Kevin Sumlin

Texas A&M head coach Kevin Sumlin argues a call during the third quarter of an NCAA college football game against UTSA Saturday, Nov. 19, 2016, in College Station, Texas. (AP Photo/Sam Craft)

Breathe.

Now, with eyes closed, chant this mantra: "National Signing Day means nothing."

Yes, college football's annual observance of propaganda-filled presupposition has come and passed and, naturally, your alma mater will win the National Championship next season due completely to the list of incoming freshmen on today's press releases. 

Eternal optimism sprung forth from the lips of college football coaches across the country today. They locked on, engaged and nabbed the targets on their board and pieced together a complete class that filled all vacancies and depth issues.

All sarcasm aside, coaches deserve that moment of recognition for the job they've done through the last year. It's a tireless and mostly thankless job that depends completely on the decision-making processes of 18-year-old kids as a measure of success. 

On the other end of the fax machine, signing day does mark a milestone in these player's young careers, achieving an honor that only a small percentage of the athletic population can claim - free education thanks to the hours spent honing their craft. 

All of this should be celebrated with family and friends.

However, as has become the norm, the celebrations incur creative inflation annually and 2017 had its fair share of double-take moments, mostly thanks to Bleacher Report.

Four-star safety Chaz Ah You took us on a journey through his decision between four programs - BYU, Stanford, UCLA and Washington - via helicopter. 

Yes, his decision video, tweeted out by Bleacher Report, shows Ah You entering a helicopter that eventually lands on the field of LaVell Edwards Stadium in Provo, Utah. He rips off his jacket to show he's wearing the Cougar blue and white and celebrates with Cosmo Cougar and various other people.

Four-star defensive end Jarez Parks took his decision overseas and committed to Alabama next to the Eiffel Tower in Paris, France. Parlez-vous "Roll Tide?"

Finally, four-star running back Cordarrian Richardson committed "from space" utilizing a weather balloon and a camera to gather background footage for a graphical revelation of Maryland as his destination. 

Outside of the Bleacher Report videos was the unveiling of the best name of National Signing Day by Illinois State. Six-foot-seven offensive lineman Kobe Buffalomeat signed his National Letter of Intent to play for the Redbirds Wednesday.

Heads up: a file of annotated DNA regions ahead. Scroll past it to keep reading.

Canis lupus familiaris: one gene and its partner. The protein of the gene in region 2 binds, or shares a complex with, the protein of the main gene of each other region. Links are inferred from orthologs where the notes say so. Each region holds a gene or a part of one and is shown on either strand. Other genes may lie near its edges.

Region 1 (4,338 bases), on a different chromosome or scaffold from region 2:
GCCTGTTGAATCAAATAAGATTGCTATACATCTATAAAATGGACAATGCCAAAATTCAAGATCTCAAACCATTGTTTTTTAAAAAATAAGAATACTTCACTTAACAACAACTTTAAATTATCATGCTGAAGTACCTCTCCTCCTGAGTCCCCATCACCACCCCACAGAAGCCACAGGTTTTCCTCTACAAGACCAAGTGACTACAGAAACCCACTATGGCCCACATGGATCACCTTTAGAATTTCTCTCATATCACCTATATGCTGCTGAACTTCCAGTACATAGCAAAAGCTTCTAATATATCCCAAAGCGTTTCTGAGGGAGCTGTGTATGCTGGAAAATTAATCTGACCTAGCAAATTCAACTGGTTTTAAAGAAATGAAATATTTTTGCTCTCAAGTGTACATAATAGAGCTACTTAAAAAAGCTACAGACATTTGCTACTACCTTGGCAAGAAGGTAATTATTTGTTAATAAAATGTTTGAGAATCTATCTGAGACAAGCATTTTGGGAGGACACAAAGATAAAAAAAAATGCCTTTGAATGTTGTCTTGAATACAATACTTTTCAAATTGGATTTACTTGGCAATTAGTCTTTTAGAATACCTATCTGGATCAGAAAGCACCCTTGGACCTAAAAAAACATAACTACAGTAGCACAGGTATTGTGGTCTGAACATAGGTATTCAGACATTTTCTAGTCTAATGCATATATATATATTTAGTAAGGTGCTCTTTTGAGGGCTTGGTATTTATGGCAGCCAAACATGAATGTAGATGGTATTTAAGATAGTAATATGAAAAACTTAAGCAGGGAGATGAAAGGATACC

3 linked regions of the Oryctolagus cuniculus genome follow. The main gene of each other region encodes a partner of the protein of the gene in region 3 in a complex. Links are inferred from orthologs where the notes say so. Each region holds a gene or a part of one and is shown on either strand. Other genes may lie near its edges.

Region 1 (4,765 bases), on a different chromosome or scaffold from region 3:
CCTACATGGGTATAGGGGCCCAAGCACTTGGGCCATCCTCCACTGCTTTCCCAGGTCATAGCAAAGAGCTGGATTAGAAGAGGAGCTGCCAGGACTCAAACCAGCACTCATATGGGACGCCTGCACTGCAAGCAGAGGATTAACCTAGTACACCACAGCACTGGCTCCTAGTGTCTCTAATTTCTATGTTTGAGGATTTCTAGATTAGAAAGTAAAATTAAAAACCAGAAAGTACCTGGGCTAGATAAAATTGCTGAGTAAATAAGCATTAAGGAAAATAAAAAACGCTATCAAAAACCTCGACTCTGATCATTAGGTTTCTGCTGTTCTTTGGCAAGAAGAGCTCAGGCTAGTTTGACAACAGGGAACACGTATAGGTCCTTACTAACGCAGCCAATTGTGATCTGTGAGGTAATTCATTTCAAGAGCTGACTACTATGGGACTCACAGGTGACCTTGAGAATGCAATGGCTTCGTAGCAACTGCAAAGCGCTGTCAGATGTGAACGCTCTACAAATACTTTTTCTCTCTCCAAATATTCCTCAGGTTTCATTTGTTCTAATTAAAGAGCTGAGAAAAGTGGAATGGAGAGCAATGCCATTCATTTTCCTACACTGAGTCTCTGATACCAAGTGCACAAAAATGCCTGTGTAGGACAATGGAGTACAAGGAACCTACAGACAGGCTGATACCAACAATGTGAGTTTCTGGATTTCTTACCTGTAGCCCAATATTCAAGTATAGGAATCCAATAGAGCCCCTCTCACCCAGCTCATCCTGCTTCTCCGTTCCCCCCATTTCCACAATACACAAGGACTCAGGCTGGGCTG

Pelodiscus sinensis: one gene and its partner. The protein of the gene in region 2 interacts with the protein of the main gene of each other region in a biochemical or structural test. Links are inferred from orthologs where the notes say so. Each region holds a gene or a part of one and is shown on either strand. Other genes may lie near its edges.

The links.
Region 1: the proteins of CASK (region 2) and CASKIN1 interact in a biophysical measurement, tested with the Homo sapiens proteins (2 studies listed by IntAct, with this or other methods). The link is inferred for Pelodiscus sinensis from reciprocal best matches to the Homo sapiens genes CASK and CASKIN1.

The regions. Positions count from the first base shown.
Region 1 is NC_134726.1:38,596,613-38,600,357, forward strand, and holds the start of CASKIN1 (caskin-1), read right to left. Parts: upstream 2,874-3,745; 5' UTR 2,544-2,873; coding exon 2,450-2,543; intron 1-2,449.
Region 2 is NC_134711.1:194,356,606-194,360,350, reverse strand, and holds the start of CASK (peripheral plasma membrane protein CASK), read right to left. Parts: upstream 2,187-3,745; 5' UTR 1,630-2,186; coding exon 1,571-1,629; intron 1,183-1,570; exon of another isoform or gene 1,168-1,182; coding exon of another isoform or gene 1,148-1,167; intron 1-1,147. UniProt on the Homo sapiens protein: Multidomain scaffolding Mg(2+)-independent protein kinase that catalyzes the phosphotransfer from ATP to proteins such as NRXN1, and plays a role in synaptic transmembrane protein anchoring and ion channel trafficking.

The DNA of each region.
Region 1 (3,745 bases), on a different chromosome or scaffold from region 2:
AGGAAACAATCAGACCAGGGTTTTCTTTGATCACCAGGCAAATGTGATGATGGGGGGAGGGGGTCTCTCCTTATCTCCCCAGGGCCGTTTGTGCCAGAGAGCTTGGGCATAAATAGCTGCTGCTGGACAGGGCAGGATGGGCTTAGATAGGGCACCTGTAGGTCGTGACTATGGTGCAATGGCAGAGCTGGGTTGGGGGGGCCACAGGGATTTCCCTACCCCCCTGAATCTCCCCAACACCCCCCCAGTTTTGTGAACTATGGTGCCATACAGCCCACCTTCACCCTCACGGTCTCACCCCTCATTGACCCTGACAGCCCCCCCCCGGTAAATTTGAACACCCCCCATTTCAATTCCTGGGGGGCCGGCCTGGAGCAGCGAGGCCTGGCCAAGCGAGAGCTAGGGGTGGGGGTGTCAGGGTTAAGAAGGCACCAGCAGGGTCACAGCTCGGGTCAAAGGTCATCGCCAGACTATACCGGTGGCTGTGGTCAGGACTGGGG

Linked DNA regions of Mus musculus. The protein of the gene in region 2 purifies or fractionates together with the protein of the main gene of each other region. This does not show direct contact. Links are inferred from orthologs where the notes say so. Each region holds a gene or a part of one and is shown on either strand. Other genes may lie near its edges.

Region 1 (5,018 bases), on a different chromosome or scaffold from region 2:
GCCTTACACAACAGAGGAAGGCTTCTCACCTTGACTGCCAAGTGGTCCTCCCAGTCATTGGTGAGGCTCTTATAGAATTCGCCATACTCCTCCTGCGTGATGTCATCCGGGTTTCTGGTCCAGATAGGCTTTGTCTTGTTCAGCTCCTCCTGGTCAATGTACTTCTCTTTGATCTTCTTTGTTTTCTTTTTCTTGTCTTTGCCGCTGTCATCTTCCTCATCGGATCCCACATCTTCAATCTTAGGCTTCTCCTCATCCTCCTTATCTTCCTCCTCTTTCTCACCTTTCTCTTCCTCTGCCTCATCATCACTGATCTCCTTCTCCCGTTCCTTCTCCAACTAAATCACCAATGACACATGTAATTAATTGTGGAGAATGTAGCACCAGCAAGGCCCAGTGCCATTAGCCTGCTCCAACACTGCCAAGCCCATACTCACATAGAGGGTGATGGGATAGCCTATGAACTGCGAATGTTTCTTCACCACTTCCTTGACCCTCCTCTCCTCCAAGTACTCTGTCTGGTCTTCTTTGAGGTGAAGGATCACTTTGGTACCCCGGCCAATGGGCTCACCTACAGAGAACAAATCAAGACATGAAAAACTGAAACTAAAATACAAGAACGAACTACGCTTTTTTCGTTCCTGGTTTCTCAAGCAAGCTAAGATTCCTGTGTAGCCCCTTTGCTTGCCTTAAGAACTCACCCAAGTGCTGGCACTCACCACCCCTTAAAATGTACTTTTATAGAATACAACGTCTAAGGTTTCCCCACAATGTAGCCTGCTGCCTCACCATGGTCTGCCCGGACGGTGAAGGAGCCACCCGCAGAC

Texas A&M head coach Kevin Sumlin was quick to point out that none of these outside-the-box commitments were signees of the Aggies, but he said he understands the draw. A few A&M signees put out videos to announce their commitment, including wide receiver Hezekiah Jones.

"Every year there is something," he said. "Because of social media, everyone has an opinion - whether it's right or wrong - and everyone can be an actor if they want to, I guess. I don't get caught up in that." 

So, let's sit back and take National Signing Day for what it is - a three-ring circus that never ceases to amaze each year. It's most likely not Christmas in February.

Take, for instance, the 2012 A&M signing class, which finished No. 15 in the country according to Rivals.com. With no players earning individual honors and only lineman Germain Ifedi (a Rivals.com three-star recruit) leaving early for the NFL, the Aggies' 2012 class finished last among FBS schools in Oklahoma and Texas, according to a metric devised by the Fort Worth Star-Telegram.

Then again, as Robert Cessna and I were reminded by a commentor on a Periscope Wednesday, a three-star quarterback from Kerrville can make a five-star impact on a program. 

(1) comment

boyettsboys

Sumlin doesn't disappoint in recruiting but in coaching, he is a non performer. He's not a coach, just a salesman.

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